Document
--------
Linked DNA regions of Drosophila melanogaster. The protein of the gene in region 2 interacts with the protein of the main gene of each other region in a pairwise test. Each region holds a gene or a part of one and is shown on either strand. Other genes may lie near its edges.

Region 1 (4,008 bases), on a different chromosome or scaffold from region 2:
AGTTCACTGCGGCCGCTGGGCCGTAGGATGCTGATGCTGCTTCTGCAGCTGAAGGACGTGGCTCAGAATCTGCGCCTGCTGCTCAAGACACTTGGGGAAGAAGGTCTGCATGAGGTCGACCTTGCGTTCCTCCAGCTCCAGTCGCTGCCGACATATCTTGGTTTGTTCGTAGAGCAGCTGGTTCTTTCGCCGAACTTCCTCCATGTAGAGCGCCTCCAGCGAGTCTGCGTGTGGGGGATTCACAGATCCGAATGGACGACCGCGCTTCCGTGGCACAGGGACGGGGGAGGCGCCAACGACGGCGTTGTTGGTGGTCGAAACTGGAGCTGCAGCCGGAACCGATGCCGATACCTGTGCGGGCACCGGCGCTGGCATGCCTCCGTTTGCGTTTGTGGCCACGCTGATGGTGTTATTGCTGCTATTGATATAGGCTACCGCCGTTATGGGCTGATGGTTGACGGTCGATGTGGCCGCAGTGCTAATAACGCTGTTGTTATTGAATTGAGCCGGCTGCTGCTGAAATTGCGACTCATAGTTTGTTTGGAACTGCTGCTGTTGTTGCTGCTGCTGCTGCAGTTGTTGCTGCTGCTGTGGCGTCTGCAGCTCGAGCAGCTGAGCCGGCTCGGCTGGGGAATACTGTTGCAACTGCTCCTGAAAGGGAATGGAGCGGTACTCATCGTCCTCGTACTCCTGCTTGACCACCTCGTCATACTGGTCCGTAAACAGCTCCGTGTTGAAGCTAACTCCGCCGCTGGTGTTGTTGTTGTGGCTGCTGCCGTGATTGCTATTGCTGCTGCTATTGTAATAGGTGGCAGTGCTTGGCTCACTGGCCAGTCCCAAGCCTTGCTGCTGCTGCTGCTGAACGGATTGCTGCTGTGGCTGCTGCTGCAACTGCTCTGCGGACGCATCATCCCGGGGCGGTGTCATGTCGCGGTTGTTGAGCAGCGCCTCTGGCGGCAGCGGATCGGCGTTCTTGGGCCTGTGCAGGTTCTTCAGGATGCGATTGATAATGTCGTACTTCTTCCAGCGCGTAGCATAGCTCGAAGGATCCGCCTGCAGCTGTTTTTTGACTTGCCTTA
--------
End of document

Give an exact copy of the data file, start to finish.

Linked DNA regions of Drosophila melanogaster. The protein of the gene in region 2 interacts with the protein of the main gene of each other region in a pairwise test. Each region holds a gene or a part of one and is shown on either strand. Other genes may lie near its edges.

Region 1 (4,008 bases), on a different chromosome or scaffold from region 2:
AGTTCACTGCGGCCGCTGGGCCGTAGGATGCTGATGCTGCTTCTGCAGCTGAAGGACGTGGCTCAGAATCTGCGCCTGCTGCTCAAGACACTTGGGGAAGAAGGTCTGCATGAGGTCGACCTTGCGTTCCTCCAGCTCCAGTCGCTGCCGACATATCTTGGTTTGTTCGTAGAGCAGCTGGTTCTTTCGCCGAACTTCCTCCATGTAGAGCGCCTCCAGCGAGTCTGCGTGTGGGGGATTCACAGATCCGAATGGACGACCGCGCTTCCGTGGCACAGGGACGGGGGAGGCGCCAACGACGGCGTTGTTGGTGGTCGAAACTGGAGCTGCAGCCGGAACCGATGCCGATACCTGTGCGGGCACCGGCGCTGGCATGCCTCCGTTTGCGTTTGTGGCCACGCTGATGGTGTTATTGCTGCTATTGATATAGGCTACCGCCGTTATGGGCTGATGGTTGACGGTCGATGTGGCCGCAGTGCTAATAACGCTGTTGTTATTGAATTGAGCCGGCTGCTGCTGAAATTGCGACTCATAGTTTGTTTGGAACTGCTGCTGTTGTTGCTGCTGCTGCTGCAGTTGTTGCTGCTGCTGTGGCGTCTGCAGCTCGAGCAGCTGAGCCGGCTCGGCTGGGGAATACTGTTGCAACTGCTCCTGAAAGGGAATGGAGCGGTACTCATCGTCCTCGTACTCCTGCTTGACCACCTCGTCATACTGGTCCGTAAACAGCTCCGTGTTGAAGCTAACTCCGCCGCTGGTGTTGTTGTTGTGGCTGCTGCCGTGATTGCTATTGCTGCTGCTATTGTAATAGGTGGCAGTGCTTGGCTCACTGGCCAGTCCCAAGCCTTGCTGCTGCTGCTGCTGAACGGATTGCTGCTGTGGCTGCTGCTGCAACTGCTCTGCGGACGCATCATCCCGGGGCGGTGTCATGTCGCGGTTGTTGAGCAGCGCCTCTGGCGGCAGCGGATCGGCGTTCTTGGGCCTGTGCAGGTTCTTCAGGATGCGATTGATAATGTCGTACTTCTTCCAGCGCGTAGCATAGCTCGAAGGATCCGCCTGCAGCTGTTTTTTGACTTGCCTTA